background for Go Pro video editing

I think we can all agree that editing the videos is a headache. It's worth it in the end, though, if you want to immortalize an awesome experience. Assuming you're just a regular (though awesome) dude or dudette trying to record your activities with your Go Pro Hero 10 camera, you might be feeling stuck as far as what would make for the best laptop for go pro video editing is concerned.

This comprehensive guide will walk you through the core laptop requirements for editing GoPro videos and how I choose which ones fit the bill the best.

So don't hesitate, scroll down past my introduction to see which laptops are best for you!

The best processor for Go Pro video editing in 2022

laptop processor for Go Pro video editing

It's now been almost a year since Apple's M1 system-on-chip module hit the market, and AMD has managed to capture a sizable chunk of the CPU market with its 6th generation Ryzen processors. However, Intel's 13th-gen processors are still yet to reach laptops; their latest model is the 12th generation. Both Apple and Intel have adopted the hybrid performance/efficiency core design (based on big.LITTLE). This means that while they offer excellent single-core performance, you're not going to get top of the line multi-core performance; this makes them a good choice if you need a laptop with good battery life.

When you're looking for the best possible processor for Go Pro video editing, it's important to keep in mind that you'll be dealing with 4K footage at least. If you need to edit footage shot at 4K 120 FPS, you'll need to go beyond a mid-range processor and look at more powerful hardware. If you want top of the line performance, you should look for an Apple M1 Pro or an H-series processor from AMD or Intel. Keep in mind though, that higher-end processors will produce more heat and require more cooling, so be sure to get a laptop that has good cooling if you go down this route.

To determine which processor is best for video editing, benchmarking is a must. We recommend using Cinebench R23 as it's one of the most popular benchmarks when comparing general performance. Media Encoder benchmark scores are also useful, though they might not give you an accurate picture due to Intel Quick Sync being used in certain scenarios.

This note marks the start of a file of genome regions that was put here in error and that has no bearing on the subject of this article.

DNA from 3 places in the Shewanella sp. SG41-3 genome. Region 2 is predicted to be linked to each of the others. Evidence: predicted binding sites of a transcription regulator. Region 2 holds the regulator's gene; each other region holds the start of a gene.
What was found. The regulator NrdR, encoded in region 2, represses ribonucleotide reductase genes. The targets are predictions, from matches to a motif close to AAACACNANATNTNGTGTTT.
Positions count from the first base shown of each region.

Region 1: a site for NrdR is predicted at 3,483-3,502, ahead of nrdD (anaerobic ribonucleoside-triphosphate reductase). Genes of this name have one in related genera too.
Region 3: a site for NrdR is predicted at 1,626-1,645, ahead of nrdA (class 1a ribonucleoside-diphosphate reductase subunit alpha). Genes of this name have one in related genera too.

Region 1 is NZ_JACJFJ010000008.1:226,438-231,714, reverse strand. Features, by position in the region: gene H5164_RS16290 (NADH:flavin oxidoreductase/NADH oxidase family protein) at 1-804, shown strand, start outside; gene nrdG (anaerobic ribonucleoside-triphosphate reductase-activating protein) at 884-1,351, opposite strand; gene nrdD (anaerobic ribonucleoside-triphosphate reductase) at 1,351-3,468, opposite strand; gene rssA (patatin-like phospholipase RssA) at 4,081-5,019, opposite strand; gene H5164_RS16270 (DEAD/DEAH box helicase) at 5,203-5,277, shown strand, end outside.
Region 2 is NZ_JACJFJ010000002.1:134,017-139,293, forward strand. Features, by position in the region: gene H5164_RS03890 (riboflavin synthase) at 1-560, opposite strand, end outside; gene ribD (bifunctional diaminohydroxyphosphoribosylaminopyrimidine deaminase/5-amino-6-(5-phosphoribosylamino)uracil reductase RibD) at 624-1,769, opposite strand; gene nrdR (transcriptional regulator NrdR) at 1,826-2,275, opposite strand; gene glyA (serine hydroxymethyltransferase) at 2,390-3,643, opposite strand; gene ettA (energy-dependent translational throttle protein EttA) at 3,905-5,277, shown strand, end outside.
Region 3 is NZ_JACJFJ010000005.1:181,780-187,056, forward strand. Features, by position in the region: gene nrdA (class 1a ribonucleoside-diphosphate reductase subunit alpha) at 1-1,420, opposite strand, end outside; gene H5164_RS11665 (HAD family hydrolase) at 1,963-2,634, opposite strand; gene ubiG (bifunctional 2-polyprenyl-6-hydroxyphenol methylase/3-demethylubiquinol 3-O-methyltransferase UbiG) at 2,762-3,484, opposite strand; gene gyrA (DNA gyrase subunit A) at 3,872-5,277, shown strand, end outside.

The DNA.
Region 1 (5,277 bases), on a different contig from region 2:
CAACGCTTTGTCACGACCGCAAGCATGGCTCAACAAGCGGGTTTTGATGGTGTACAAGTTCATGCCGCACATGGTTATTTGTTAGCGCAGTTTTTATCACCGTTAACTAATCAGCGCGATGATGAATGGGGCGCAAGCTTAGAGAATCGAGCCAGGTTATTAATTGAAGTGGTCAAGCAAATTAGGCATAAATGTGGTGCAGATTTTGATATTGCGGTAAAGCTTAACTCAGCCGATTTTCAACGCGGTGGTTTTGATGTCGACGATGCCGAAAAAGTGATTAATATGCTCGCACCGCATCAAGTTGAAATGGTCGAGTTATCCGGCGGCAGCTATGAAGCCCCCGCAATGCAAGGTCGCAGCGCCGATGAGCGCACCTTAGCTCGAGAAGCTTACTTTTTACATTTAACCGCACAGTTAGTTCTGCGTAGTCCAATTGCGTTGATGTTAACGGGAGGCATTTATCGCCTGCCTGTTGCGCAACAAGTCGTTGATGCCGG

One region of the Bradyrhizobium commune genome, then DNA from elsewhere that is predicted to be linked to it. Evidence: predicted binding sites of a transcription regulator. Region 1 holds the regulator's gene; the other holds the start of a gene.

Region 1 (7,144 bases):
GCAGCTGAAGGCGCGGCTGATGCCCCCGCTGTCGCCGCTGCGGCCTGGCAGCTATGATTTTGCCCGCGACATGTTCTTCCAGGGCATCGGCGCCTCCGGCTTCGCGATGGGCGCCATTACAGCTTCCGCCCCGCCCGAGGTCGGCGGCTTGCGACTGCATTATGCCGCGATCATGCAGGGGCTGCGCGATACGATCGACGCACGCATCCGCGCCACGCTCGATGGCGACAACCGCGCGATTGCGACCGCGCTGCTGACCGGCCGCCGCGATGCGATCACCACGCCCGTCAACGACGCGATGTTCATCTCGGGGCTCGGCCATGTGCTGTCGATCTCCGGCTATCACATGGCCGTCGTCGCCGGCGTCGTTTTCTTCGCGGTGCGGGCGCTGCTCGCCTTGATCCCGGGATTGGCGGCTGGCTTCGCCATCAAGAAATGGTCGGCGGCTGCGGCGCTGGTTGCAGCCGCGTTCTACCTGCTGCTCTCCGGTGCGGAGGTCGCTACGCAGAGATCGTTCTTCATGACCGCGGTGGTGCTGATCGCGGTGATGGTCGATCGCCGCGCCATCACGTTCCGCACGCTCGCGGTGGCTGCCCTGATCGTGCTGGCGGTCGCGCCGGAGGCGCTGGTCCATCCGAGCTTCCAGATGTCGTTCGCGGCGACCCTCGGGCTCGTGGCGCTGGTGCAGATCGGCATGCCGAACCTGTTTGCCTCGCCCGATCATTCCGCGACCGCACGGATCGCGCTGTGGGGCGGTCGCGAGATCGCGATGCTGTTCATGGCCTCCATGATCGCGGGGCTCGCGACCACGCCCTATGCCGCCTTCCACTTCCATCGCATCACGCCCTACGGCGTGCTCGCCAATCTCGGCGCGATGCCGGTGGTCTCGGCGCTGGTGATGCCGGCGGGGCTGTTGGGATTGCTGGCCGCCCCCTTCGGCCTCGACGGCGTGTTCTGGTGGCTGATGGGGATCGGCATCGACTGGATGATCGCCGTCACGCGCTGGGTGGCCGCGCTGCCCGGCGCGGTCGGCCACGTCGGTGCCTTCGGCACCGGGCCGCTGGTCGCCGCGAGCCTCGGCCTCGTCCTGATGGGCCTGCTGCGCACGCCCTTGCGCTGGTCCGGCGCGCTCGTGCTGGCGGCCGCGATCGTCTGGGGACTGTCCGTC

Now, let's take a look at what to expect from different price ranges. If you want to go as low as possible, you can get a decent processor for around $300. At this price range, we recommend either an Intel i5-1240P or a Ryzen 5 6600U. If you're looking for something more powerful, we suggest considering an Intel i7-12650H or a Ryzen 7 6800H; this should be enough for editing standard 4K footage without any issues. For those looking for the very best performance, Intel's i9-12900H and AMD's Ryzen 9 6900HX are the way to go; however, these are on the pricey side.

To sum it up, if you're looking for a processor for Go Pro video editing, there's no one-size-fits-all answer. However, with some benchmarking and careful consideration of your needs and budget, you can find the right processor that will allow you to edit your videos with ease.

Picking a good graphics

Go Pro video editing graphics card

With the ever-evolving GPU market, it can be difficult to decide on the right laptop Graphics card for Go Pro video editing. With Nvidia dominating the market, the RTX 30 series is the current standard for laptop GPUs, with the 40 series due to hit the market in 2023. Desktop GPUs are now more power-hungry and that gap has widened in recent years, but Nvidia's Max-Q label has been discontinued and power consumption is now determined by the laptop manufacturer.

Integrated graphics chips should only be used for hobbyist editing and anyone looking for professional options should get a dedicated GPU. Video editing applications heavily depend on a dedicated graphics card and thus a dedicated chip is practically mandatory for PC laptops. To decide on the best GPU specs, look at the laptop's model name and its benchmark scores in 3DMark and encoding/decoding times with various codecs such as H.264, H.265 and AV1.

When shopping for a laptop, consider the budget constraints – gaming laptops tend to be pricier with weaker CPU/GPU combos but offer better components if you're willing to spend more money. To help you decide on the right GPU for Go Pro video editing, we've put together a table of recommended GPUs with their median/average laptop prices based on PCMark benchmark scores.

Minimum: RTX 3060

Recommended: RTX 3070; RX 6800M

High-end: RTX 3080

GPU PCMark 10 Score (points) Average Laptop Price
RTX 3060 5134 $1,200
RTX 3070 5973 $1,500
RTX 3080 6893 $2,400
RX 6800M 6242 $1,900

How to choose the right memory for Go Pro video editing?

Go Pro video editing notebook RAM